TCC open to negotiated settlement with Pakistan: chairman

Published July 15, 2019
The Reko Diq project site. — Photo courtesy Tethyan Copper Company Pakistan/File
The Reko Diq project site. — Photo courtesy Tethyan Copper Company Pakistan/File

WASHINGTON: Tethyan Copper Company (TCC) said on Sunday it’s willing to discuss the potential for a negotiated settlement with Pakistan over an almost $6 billion damages case decided in its favour.

On Friday, an arbitration tribunal of the World Bank’s International Centre for Settl­ement of Investment Disputes (ICSID) awarded about $5.9bn in damages to TCC in arbitration claims it filed against Pakistan following the denial of a mining lease for the Reko Diq project in Pakistan in 2011.

Read: Pakistan told to pay $5.9bn to mining firm in Reko Diq case

Tethyan Copper Company is a joint venture held equally by the Antofagasta plc and Barrick Gold Corporation, one of the world’s mining giants.

Damages include compensation of $4.087bn by reference to the fair market value of the Reko Diq project at the time of the mining lease denial, and interest award of $1.753bn. The tribunal also awarded TCC just under $62 million in costs incurred in enforcing its rights.

“We are pleased to reach this milestone after more than seven years of arbitration,” Ivan Arriagada, Antofagasta plc’s chief executive officer, said in a statement.

“We remain willing to discuss the potential for a negotiated settlement with Pakistan and will continue to protect our commercial interests and legal rights until the conclusion of this dispute,” said William Hayes, TCC’s chairman.

Explore: The Reko Diq gold and copper mining project

The award is binding on the parties. There are limited grounds for challenging the award under the ICSID Convention. It is not expected that proceeds of the award will be recognised in Antofagasta’s financial statements until received.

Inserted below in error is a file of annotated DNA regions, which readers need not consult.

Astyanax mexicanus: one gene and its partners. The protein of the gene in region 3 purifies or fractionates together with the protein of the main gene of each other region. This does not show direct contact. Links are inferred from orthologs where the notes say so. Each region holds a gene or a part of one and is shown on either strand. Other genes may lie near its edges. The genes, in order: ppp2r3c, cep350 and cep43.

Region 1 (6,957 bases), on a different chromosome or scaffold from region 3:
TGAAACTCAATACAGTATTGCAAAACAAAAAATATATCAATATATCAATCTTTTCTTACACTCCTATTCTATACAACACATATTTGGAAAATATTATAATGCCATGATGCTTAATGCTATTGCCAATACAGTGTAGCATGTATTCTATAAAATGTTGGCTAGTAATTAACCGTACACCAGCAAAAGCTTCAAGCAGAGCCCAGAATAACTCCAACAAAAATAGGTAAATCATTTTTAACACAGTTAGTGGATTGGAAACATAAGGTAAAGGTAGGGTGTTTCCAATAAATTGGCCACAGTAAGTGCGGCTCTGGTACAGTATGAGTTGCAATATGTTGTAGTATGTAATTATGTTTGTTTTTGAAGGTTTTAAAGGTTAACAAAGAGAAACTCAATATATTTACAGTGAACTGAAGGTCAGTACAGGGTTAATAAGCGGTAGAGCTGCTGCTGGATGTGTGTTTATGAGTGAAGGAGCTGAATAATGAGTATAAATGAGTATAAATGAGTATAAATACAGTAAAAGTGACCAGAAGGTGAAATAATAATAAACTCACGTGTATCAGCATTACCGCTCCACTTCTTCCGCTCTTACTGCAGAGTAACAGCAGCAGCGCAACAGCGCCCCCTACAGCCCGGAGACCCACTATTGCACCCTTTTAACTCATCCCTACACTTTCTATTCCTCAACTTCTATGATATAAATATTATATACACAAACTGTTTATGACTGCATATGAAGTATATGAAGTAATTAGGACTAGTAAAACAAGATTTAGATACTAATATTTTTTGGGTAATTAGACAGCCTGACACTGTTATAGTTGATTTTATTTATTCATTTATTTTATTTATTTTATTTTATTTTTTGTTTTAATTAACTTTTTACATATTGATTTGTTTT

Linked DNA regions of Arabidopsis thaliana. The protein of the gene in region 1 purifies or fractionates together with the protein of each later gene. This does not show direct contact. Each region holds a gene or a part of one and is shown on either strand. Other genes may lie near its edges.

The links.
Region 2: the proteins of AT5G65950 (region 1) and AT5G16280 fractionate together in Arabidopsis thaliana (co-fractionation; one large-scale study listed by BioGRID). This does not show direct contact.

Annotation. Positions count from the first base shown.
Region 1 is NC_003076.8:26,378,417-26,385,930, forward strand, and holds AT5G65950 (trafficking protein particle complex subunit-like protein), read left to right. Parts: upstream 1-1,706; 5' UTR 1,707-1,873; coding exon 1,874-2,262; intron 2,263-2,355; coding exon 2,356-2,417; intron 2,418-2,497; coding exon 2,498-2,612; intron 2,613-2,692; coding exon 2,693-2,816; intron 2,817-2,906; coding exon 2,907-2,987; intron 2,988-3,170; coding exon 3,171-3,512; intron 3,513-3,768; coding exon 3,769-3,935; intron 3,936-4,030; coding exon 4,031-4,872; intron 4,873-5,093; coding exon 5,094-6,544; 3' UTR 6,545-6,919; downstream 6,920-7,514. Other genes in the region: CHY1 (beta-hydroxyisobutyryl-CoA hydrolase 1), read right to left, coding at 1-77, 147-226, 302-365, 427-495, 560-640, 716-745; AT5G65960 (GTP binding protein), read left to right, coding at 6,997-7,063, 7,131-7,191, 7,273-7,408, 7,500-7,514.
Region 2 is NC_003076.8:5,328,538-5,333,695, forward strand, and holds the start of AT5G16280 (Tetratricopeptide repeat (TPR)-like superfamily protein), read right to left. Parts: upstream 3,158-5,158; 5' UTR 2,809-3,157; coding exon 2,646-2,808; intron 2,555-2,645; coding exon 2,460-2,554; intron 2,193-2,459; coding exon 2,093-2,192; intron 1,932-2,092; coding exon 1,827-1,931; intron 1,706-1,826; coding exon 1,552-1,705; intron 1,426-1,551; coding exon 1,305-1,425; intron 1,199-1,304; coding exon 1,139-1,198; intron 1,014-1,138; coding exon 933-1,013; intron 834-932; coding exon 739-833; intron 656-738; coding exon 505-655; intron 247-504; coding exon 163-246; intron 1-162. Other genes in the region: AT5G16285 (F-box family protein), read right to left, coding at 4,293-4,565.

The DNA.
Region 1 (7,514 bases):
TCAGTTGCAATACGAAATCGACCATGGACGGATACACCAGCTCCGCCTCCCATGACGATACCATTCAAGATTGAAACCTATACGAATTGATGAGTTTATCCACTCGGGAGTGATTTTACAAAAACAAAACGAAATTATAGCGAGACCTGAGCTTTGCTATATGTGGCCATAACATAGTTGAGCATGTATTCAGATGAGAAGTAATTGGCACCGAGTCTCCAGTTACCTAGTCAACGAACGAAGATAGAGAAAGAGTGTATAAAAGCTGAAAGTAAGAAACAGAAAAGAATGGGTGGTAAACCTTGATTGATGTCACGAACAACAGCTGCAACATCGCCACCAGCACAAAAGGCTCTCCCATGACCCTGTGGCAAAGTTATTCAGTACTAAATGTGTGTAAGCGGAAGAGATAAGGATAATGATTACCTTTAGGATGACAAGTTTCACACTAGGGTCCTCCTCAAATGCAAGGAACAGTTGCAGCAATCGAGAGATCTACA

Prior to the denial of the mining lease application, TCC had completed a feasibility study showing that Reko Diq was one of the world’s largest undeveloped copper and gold deposits, and had a potential mine life of over 50 years and an estimated initial capital investment of over $3bn.

The ICSID, which provides facilities for conciliation and arbitration of international investment disputes, rendered its judgement on Friday in a 700-page ruling against Pakistan.

Reko Diq gold and copper mines project case was decided by the Supreme Court of Pakistan in its original and appellate jurisdiction simultaneously in 2013 and 2014.

Initially gold and copper resources were discovered by another leading global resources company, BHP Billiton, after signing a joint venture with Balochistan Development Authority for exploration of minerals at Chagai Hills in 1993.

The agreement led to accusations of shady deals, alleged corruption, bribes and kickbacks from foreign investors, which clouded the future of Reko Diq project. Media reports alleged that $260bn assets at Reko Diq were sold for nothing.

Alleged irregularities included signing of Reko Diq accord by the governor of the province without cabinet approval, buying of project files by Antofagasta and Barrick Gold in $200m, approval of 30 years lease without considering the expiry of exploration licence, relaxation in the mining rules, mysterious transfer of entire of Balochistan’s share without any compensation/consideration, conducting 270,000 metres drilling in violation of Balochistan Mineral Rules, etc.

Some reports described it as “the mother of all the deals and grandfather of all the corruption cases in Pakistan, put together”.

It was alleged that Balochistan was indebted to pay most of the expenditures but only had a 25 per cent share. It was alleged that other parties to the joint venture acquired 75 per cent rights in the project without paying anything to the governments of Pakistan and Balochistan.

During the course of proceedings, the mining committee of provincial mining department dismissed TCC Pakistan’s application and did not allow conversion of exploration licence into mining licence. The government of Balochistan decided to mine some pockets by itself.

Feeling aggrieved, the TCC Australia filed the claim for specific performance of the joint venture along with application for grant of provisional measures in the ICSID under the Pak-Australia bilateral investment treaty 1998.

TCC also filed a petition for specific performance in the International Chamber of Commerce, seeking a direction for issuance of mining lease of 14 deposits of Reko Diq located in 99 kilometres area.

The Supreme Court of Pakistan, however, declared the joint venture agreement illegal, void and non est, which was being executed in violation and contrary to the various statutory provisions. Several agreements originating from the original deal were also declared illegal and void.

Published in Dawn, July 15th, 2019

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